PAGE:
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It can take a lot of time and effort to find the right vendor for any part of a wedding. And while lots of websites have list upon list of key questions that you should ask each and every vendor, here are the things that send up little flags for me personally as to whether I’ll consider doing business with a vendor.
1. Timely responses to my phone calls and emails! First things first–let’s talk about timeliness. I expect that as a prospective client, when I come a-knockin’, that my email will be acknowledged within a reasonable time frame; say, a week. I don’t even expect to have all of my questions answered at that time, a “Hey Mellzah, got your message, I’ll have time to give you a full reply next week” response will suffice (provided that they do actually then respond to me within the time frame they’ve now set for themselves).
I don’t expect anyone to sleep with their phones under their pillow or devote their lives to email outside of business hours, but if a vendor doesn’t reply to an inquiry within a reasonable time frame, they’ve already sent me a message: “Your business is not important to me.” Think about it: when you go out to interview for a job, you’re on your best behavior–you arrive on time, you’re clean and well-dressed, you go out of your way to impress the interviewer because you want the job, even if your natural proclivities tend toward lateness and merely occasional swipes of deodorant, because you want their money.
As a personal example of businesses doing it wrong, when I was searching for my ideal venue, I ended up cutting two I had initially loved off of my list: one had asked me if I wanted a tour, and when I responded in the affirmative, fell off the face of the earth and never replied to me again. The other, while beautiful, has negative review after negative review on Yelp for “weeks of no contact” “emails constantly ‘getting lost'”, “urgent voicemails left with no response”…it’s not something that inspires confidence. My personal belief is that if a business doesn’t impress me while still in the honeymoon stage of trying to get my money, they’re certain to treat me even more poorly after they have it. On the flip side, when a business responds to my questions promptly and thoroughly, I’m nearly overwhelmed by the urge to fling money at them.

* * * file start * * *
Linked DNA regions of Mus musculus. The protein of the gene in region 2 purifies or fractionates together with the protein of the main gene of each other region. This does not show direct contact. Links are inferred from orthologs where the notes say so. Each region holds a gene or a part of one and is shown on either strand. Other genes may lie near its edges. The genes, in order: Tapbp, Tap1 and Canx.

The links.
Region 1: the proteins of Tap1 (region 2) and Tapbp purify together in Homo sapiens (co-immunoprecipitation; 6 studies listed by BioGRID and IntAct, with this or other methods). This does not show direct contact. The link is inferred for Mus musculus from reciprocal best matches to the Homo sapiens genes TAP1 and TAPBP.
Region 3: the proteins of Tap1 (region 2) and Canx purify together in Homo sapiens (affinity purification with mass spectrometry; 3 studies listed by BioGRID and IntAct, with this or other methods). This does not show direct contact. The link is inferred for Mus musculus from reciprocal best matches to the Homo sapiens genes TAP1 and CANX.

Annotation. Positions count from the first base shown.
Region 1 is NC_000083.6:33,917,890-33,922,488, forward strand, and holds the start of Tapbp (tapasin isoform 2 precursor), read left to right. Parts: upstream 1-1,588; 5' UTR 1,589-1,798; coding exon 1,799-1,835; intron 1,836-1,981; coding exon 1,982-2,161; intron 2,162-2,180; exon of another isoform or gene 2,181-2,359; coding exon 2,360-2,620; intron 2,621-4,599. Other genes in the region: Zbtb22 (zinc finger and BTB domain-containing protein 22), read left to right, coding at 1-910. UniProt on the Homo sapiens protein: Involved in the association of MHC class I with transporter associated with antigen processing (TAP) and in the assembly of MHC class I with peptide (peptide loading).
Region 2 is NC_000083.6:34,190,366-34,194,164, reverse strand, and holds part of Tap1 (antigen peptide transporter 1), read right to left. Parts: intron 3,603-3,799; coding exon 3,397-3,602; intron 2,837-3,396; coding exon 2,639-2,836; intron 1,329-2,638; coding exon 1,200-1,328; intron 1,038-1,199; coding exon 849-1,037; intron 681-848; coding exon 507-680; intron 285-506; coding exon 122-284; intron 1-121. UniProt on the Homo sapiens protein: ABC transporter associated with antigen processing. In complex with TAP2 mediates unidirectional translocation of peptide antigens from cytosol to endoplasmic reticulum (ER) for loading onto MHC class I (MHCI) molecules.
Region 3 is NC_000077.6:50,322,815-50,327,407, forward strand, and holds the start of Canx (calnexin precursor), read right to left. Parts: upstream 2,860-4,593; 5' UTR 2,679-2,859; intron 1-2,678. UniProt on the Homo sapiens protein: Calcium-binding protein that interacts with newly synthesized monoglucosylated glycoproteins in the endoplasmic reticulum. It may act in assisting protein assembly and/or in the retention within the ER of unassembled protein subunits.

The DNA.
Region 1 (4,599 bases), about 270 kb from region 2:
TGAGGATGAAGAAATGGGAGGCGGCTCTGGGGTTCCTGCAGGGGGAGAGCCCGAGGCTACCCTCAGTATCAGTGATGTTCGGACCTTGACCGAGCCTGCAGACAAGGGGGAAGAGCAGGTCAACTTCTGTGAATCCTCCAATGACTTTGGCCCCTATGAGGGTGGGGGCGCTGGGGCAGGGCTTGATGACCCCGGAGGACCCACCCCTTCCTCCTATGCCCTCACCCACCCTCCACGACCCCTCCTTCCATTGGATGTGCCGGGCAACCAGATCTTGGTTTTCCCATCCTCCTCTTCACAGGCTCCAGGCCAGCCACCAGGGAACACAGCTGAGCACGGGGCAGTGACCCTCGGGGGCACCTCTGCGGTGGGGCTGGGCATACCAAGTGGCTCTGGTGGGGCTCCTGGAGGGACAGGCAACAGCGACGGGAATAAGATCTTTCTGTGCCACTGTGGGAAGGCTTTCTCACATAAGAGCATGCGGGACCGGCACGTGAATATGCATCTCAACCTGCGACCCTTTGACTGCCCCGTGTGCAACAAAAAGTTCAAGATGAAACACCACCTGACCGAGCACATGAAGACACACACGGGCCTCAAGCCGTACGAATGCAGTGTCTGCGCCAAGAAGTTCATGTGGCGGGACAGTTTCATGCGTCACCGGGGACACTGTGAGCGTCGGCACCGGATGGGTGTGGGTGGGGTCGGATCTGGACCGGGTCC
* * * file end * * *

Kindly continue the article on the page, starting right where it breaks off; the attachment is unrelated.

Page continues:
2. A decent website, with GOOD photos. My friends, it is 2012 and there is no reason for a vendor to not have a website. Perhaps back in 1997 when AOL billed for internet time by the minute and it took you the better part of an afternoon to download a picture of a unicorn it was fine to go without, but in this day and age, if you’re a vendor who doesn’t have a website, you pretty much don’t exist to me. The one paragraph blurb you paid out the nose to have placed in the back of Seattle Metropolitan Bride & Groom doesn’t begin to give me enough information.
Websites are the single best way to answer a ton of questions that many, if not all, potential customers will have, so you don’t have to answer them individually, saving you an assload of phone and email time. Seriously–put tons of information on your website. Rates, packages, promos, reviews, FAQs–on a well-organized website, no one is going to say “Great googly moogly, I am overwhelmed by this readily available information and wish I could go back to the days of calling someone and maybe not ever getting a response or having to call again later when I remember a question that I forgot to ask earlier and then a third time when I need a clarification!” A great website with a ton of information directly influenced my decision for a wedding and reception venue. I refer back to it when I’m trying to figure out what size tablecloths I need or what length aisle runner I need to construct if I want it to run from the door to the altar. It has been an invaluable resource to me.